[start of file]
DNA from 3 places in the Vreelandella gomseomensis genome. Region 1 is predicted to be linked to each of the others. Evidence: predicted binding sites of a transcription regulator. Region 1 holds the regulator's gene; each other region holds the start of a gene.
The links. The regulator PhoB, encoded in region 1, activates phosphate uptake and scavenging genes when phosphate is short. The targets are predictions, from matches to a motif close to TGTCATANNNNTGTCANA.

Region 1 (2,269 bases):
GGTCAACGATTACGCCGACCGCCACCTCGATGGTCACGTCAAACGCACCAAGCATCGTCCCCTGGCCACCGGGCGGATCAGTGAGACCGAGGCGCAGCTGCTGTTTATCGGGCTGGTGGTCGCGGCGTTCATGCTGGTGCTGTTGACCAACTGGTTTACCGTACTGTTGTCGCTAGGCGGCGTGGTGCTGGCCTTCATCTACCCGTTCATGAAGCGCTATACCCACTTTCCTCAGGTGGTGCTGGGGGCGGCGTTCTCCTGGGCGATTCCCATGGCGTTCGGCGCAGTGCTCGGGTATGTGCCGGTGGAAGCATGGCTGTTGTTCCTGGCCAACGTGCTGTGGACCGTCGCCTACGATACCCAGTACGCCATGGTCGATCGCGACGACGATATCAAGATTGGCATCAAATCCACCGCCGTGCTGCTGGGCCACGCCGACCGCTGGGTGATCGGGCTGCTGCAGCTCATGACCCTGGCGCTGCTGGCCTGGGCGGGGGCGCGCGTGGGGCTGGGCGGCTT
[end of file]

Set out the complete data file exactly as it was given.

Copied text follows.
DNA from 3 places in the Vreelandella gomseomensis genome. Region 1 is predicted to be linked to each of the others. Evidence: predicted binding sites of a transcription regulator. Region 1 holds the regulator's gene; each other region holds the start of a gene.
The links. The regulator PhoB, encoded in region 1, activates phosphate uptake and scavenging genes when phosphate is short. The targets are predictions, from matches to a motif close to TGTCATANNNNTGTCANA.

Region 1 (2,269 bases):
GGTCAACGATTACGCCGACCGCCACCTCGATGGTCACGTCAAACGCACCAAGCATCGTCCCCTGGCCACCGGGCGGATCAGTGAGACCGAGGCGCAGCTGCTGTTTATCGGGCTGGTGGTCGCGGCGTTCATGCTGGTGCTGTTGACCAACTGGTTTACCGTACTGTTGTCGCTAGGCGGCGTGGTGCTGGCCTTCATCTACCCGTTCATGAAGCGCTATACCCACTTTCCTCAGGTGGTGCTGGGGGCGGCGTTCTCCTGGGCGATTCCCATGGCGTTCGGCGCAGTGCTCGGGTATGTGCCGGTGGAAGCATGGCTGTTGTTCCTGGCCAACGTGCTGTGGACCGTCGCCTACGATACCCAGTACGCCATGGTCGATCGCGACGACGATATCAAGATTGGCATCAAATCCACCGCCGTGCTGCTGGGCCACGCCGACCGCTGGGTGATCGGGCTGCTGCAGCTCATGACCCTGGCGCTGCTGGCCTGGGCGGGGGCGCGCGTGGGGCTGGGCGGCTT